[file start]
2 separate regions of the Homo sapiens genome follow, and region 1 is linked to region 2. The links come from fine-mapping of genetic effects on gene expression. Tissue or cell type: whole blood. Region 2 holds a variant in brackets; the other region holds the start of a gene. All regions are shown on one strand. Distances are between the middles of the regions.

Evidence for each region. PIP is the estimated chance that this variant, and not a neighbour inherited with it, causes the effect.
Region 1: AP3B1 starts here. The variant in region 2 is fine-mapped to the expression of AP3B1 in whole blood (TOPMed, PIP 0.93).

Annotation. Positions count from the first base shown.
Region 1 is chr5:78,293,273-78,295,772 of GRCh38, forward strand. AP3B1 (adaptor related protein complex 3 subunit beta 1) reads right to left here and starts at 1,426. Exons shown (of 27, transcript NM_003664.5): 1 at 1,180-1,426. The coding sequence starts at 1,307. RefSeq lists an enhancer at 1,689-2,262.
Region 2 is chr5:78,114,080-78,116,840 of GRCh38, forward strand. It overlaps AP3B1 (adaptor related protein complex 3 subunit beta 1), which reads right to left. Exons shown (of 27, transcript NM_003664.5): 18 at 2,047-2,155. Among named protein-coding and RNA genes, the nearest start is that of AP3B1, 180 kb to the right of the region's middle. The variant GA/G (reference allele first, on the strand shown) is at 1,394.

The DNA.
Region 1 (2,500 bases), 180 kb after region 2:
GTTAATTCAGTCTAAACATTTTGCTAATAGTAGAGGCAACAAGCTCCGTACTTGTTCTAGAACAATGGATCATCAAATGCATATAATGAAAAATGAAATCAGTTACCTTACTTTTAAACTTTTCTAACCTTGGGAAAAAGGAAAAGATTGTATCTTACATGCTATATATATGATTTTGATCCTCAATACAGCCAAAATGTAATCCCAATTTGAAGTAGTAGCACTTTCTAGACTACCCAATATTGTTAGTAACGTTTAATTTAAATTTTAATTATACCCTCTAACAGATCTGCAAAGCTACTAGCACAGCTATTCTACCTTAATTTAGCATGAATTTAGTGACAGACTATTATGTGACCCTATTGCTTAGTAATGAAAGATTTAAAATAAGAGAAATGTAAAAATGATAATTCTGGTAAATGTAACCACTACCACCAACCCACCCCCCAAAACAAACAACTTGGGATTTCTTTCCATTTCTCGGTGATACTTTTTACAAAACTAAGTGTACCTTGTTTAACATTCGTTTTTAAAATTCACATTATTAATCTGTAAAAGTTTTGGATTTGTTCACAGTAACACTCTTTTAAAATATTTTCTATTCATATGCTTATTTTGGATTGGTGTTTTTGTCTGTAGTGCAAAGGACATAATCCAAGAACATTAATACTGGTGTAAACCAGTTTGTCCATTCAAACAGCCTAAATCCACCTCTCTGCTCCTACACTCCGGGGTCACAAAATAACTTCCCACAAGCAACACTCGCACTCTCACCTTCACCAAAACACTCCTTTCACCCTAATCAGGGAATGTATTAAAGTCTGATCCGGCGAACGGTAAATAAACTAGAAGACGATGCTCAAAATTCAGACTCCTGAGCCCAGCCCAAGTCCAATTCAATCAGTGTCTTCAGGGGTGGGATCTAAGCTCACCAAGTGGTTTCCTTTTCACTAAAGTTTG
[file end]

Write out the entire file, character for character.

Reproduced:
2 separate regions of the Homo sapiens genome follow, and region 1 is linked to region 2. The links come from fine-mapping of genetic effects on gene expression. Tissue or cell type: whole blood. Region 2 holds a variant in brackets; the other region holds the start of a gene. All regions are shown on one strand. Distances are between the middles of the regions.

Evidence for each region. PIP is the estimated chance that this variant, and not a neighbour inherited with it, causes the effect.
Region 1: AP3B1 starts here. The variant in region 2 is fine-mapped to the expression of AP3B1 in whole blood (TOPMed, PIP 0.93).

Annotation. Positions count from the first base shown.
Region 1 is chr5:78,293,273-78,295,772 of GRCh38, forward strand. AP3B1 (adaptor related protein complex 3 subunit beta 1) reads right to left here and starts at 1,426. Exons shown (of 27, transcript NM_003664.5): 1 at 1,180-1,426. The coding sequence starts at 1,307. RefSeq lists an enhancer at 1,689-2,262.
Region 2 is chr5:78,114,080-78,116,840 of GRCh38, forward strand. It overlaps AP3B1 (adaptor related protein complex 3 subunit beta 1), which reads right to left. Exons shown (of 27, transcript NM_003664.5): 18 at 2,047-2,155. Among named protein-coding and RNA genes, the nearest start is that of AP3B1, 180 kb to the right of the region's middle. The variant GA/G (reference allele first, on the strand shown) is at 1,394.

The DNA.
Region 1 (2,500 bases), 180 kb after region 2:
GTTAATTCAGTCTAAACATTTTGCTAATAGTAGAGGCAACAAGCTCCGTACTTGTTCTAGAACAATGGATCATCAAATGCATATAATGAAAAATGAAATCAGTTACCTTACTTTTAAACTTTTCTAACCTTGGGAAAAAGGAAAAGATTGTATCTTACATGCTATATATATGATTTTGATCCTCAATACAGCCAAAATGTAATCCCAATTTGAAGTAGTAGCACTTTCTAGACTACCCAATATTGTTAGTAACGTTTAATTTAAATTTTAATTATACCCTCTAACAGATCTGCAAAGCTACTAGCACAGCTATTCTACCTTAATTTAGCATGAATTTAGTGACAGACTATTATGTGACCCTATTGCTTAGTAATGAAAGATTTAAAATAAGAGAAATGTAAAAATGATAATTCTGGTAAATGTAACCACTACCACCAACCCACCCCCCAAAACAAACAACTTGGGATTTCTTTCCATTTCTCGGTGATACTTTTTACAAAACTAAGTGTACCTTGTTTAACATTCGTTTTTAAAATTCACATTATTAATCTGTAAAAGTTTTGGATTTGTTCACAGTAACACTCTTTTAAAATATTTTCTATTCATATGCTTATTTTGGATTGGTGTTTTTGTCTGTAGTGCAAAGGACATAATCCAAGAACATTAATACTGGTGTAAACCAGTTTGTCCATTCAAACAGCCTAAATCCACCTCTCTGCTCCTACACTCCGGGGTCACAAAATAACTTCCCACAAGCAACACTCGCACTCTCACCTTCACCAAAACACTCCTTTCACCCTAATCAGGGAATGTATTAAAGTCTGATCCGGCGAACGGTAAATAAACTAGAAGACGATGCTCAAAATTCAGACTCCTGAGCCCAGCCCAAGTCCAATTCAATCAGTGTCTTCAGGGGTGGGATCTAAGCTCACCAAGTGGTTTCCTTTTCACTAAAGTTTG